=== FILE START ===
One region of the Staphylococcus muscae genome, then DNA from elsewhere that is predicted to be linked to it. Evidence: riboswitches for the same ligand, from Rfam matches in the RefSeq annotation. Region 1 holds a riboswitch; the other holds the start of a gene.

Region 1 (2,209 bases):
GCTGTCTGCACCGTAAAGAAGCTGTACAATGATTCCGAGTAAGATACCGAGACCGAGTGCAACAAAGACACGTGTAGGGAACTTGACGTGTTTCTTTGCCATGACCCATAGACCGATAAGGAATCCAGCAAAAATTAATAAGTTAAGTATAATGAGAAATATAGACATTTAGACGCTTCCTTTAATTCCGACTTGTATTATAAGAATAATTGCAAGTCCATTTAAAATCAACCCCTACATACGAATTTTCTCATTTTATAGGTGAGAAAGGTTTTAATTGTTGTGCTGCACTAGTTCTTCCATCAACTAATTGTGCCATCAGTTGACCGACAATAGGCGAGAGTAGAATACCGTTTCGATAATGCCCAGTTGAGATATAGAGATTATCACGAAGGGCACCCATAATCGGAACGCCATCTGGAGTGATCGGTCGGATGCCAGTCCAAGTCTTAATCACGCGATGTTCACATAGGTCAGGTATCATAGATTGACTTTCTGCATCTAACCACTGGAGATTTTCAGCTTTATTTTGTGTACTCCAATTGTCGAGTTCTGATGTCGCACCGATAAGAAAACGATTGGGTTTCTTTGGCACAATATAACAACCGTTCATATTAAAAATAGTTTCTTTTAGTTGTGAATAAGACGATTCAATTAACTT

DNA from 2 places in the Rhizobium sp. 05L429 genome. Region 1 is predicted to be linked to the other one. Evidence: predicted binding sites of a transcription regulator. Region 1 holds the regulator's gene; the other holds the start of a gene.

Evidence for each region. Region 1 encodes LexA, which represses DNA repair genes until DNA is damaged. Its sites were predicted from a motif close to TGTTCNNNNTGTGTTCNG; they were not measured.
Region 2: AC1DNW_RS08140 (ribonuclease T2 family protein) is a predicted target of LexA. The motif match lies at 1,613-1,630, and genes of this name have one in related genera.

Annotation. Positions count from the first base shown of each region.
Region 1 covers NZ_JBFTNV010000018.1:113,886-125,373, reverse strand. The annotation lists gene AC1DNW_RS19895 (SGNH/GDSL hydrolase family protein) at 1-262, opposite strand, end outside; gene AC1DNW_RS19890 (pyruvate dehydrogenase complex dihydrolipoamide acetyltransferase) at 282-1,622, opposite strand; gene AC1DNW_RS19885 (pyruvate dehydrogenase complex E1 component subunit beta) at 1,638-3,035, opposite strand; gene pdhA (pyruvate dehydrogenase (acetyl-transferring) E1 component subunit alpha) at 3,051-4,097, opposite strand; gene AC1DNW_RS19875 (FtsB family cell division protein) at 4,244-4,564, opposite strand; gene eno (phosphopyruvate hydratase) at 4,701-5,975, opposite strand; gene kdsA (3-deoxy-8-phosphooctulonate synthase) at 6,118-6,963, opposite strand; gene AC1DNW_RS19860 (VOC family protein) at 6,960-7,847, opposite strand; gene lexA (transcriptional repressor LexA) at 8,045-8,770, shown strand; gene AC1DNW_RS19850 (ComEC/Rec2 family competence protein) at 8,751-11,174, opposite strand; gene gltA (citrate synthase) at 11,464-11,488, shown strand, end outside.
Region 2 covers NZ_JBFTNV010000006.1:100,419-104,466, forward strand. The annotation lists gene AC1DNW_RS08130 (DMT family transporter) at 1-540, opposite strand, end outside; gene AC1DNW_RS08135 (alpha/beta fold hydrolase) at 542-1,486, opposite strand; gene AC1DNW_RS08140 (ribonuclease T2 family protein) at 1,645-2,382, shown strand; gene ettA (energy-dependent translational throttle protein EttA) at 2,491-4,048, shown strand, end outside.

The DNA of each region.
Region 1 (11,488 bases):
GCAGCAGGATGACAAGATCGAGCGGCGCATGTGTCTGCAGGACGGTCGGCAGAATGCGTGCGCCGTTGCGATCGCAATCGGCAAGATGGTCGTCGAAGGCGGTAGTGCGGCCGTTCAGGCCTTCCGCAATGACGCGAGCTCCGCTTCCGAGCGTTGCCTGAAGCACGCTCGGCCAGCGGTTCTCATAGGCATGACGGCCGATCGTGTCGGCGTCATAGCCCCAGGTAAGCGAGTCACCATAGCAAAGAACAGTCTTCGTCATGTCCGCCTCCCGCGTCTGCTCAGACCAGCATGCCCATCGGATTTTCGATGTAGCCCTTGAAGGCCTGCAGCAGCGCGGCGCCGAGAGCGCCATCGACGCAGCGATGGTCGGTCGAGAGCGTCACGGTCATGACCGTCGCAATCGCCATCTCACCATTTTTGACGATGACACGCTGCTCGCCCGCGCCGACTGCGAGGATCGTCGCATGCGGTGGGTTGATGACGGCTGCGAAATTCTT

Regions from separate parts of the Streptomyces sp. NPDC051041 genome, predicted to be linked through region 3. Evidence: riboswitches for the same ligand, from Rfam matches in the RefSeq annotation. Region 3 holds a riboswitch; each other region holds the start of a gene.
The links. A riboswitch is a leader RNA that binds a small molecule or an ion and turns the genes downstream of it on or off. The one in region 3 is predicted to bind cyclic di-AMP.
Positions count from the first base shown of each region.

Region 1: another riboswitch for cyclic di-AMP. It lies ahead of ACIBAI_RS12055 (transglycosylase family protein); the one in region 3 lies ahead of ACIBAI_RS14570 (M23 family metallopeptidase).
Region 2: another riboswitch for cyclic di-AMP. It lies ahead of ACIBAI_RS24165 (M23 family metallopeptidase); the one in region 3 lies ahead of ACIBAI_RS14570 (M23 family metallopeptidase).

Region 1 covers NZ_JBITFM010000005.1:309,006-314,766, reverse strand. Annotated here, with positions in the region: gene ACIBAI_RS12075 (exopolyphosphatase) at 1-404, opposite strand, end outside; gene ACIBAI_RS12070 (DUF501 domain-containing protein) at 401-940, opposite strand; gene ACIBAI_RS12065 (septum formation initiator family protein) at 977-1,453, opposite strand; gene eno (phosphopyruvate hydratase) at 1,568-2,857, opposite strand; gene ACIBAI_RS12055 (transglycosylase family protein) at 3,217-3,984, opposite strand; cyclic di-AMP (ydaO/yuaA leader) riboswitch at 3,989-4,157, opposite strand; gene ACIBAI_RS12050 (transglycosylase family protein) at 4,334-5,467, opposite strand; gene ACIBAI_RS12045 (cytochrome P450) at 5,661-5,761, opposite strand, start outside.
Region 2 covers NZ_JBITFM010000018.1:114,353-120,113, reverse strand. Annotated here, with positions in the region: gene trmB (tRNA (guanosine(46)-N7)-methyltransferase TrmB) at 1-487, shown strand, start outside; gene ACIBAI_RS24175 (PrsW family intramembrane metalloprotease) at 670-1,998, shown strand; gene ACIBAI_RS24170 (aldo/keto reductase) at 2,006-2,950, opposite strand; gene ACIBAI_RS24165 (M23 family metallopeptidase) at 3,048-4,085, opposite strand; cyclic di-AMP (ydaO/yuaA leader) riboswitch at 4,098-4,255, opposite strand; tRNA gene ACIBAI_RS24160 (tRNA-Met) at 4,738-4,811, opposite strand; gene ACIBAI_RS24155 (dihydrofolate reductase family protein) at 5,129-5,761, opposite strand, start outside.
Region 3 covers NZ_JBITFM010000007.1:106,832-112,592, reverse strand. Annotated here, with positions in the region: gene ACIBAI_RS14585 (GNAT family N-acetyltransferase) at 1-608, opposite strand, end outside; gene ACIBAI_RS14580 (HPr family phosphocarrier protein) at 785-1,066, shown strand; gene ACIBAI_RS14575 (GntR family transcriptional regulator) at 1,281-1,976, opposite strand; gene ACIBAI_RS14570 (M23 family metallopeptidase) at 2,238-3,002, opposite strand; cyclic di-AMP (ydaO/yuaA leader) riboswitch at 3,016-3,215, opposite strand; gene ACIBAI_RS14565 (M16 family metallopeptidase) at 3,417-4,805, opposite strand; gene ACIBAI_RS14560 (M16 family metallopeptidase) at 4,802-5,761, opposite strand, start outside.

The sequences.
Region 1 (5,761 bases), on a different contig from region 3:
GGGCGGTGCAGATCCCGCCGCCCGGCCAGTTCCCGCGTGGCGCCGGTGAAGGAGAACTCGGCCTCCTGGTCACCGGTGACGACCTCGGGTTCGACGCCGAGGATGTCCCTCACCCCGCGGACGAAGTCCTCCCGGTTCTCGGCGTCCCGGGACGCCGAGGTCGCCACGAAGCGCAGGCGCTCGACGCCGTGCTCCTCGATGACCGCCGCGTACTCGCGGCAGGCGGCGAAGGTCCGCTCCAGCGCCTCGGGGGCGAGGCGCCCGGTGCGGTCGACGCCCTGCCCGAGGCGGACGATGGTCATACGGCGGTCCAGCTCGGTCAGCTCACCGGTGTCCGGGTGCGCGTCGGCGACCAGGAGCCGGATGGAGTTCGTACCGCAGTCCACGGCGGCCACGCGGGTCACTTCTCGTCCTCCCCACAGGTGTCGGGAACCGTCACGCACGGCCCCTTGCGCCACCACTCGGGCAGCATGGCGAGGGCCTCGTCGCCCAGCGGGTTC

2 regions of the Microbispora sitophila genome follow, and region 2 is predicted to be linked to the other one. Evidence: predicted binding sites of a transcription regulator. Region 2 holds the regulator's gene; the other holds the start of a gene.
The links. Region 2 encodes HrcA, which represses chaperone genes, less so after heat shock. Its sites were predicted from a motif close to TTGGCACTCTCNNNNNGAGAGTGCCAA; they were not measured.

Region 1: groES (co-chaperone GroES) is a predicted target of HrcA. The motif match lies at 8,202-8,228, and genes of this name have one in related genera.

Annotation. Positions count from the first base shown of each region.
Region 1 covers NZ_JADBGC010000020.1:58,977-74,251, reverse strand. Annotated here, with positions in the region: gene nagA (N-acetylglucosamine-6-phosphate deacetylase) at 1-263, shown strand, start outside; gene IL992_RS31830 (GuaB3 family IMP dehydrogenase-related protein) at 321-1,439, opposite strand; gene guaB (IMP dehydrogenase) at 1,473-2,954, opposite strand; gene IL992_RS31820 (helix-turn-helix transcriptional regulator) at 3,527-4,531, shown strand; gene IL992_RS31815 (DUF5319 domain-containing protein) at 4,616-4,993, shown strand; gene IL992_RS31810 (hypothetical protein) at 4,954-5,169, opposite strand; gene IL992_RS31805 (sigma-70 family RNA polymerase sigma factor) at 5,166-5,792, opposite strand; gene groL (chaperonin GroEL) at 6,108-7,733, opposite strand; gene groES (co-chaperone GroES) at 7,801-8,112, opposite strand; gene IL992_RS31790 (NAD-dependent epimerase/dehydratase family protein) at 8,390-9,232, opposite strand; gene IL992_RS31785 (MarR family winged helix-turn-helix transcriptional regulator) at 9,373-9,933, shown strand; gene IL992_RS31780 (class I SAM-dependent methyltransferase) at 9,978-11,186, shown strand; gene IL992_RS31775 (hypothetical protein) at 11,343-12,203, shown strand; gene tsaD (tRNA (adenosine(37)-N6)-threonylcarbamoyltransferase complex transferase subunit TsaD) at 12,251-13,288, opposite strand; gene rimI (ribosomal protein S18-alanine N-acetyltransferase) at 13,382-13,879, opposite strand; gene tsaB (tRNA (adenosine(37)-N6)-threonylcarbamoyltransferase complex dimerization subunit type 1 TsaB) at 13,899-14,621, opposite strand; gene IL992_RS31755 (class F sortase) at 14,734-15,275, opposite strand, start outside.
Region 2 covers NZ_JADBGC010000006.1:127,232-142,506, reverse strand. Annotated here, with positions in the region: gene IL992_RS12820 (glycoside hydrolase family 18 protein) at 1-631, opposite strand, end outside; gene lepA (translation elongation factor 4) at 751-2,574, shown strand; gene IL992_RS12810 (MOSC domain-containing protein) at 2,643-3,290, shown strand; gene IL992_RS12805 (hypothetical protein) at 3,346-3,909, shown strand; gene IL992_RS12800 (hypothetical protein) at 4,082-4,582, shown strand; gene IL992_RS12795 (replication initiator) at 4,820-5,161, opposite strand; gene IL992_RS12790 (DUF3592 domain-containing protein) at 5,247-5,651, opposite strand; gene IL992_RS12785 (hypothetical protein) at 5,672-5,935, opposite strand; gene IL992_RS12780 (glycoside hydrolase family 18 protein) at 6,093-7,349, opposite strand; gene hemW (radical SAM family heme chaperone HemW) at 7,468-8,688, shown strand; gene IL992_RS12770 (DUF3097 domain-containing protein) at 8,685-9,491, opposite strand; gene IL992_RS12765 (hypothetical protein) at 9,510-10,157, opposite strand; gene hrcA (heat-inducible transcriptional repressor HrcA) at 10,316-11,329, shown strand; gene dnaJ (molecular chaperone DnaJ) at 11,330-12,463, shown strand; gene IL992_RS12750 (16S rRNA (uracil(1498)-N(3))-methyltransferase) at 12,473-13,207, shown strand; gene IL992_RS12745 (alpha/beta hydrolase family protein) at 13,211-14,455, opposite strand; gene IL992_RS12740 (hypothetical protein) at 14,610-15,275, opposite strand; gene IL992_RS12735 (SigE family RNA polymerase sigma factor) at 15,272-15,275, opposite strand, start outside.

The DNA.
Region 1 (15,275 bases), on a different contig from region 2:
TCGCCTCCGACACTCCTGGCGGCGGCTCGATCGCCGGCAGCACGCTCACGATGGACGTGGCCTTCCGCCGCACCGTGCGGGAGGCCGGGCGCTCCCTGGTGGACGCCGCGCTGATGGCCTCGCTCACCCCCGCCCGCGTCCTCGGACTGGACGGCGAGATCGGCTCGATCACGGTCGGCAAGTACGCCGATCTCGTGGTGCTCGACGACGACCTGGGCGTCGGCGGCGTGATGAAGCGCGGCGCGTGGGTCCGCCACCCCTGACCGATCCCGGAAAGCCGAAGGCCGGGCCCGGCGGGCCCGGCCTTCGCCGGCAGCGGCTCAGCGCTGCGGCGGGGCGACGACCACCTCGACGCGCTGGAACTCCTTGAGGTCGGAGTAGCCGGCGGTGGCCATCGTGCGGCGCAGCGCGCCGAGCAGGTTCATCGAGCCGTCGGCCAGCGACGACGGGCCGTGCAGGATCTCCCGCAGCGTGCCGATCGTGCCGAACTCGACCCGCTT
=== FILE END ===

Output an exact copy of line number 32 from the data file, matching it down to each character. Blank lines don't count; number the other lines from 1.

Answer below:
TCGCCTCCGACACTCCTGGCGGCGGCTCGATCGCCGGCAGCACGCTCACGATGGACGTGGCCTTCCGCCGCACCGTGCGGGAGGCCGGGCGCTCCCTGGTGGACGCCGCGCTGATGGCCTCGCTCACCCCCGCCCGCGTCCTCGGACTGGACGGCGAGATCGGCTCGATCACGGTCGGCAAGTACGCCGATCTCGTGGTGCTCGACGACGACCTGGGCGTCGGCGGCGTGATGAAGCGCGGCGCGTGGGTCCGCCACCCCTGACCGATCCCGGAAAGCCGAAGGCCGGGCCCGGCGGGCCCGGCCTTCGCCGGCAGCGGCTCAGCGCTGCGGCGGGGCGACGACCACCTCGACGCGCTGGAACTCCTTGAGGTCGGAGTAGCCGGCGGTGGCCATCGTGCGGCGCAGCGCGCCGAGCAGGTTCATCGAGCCGTCGGCCAGCGACGACGGGCCGTGCAGGATCTCCCGCAGCGTGCCGATCGTGCCGAACTCGACCCGCTT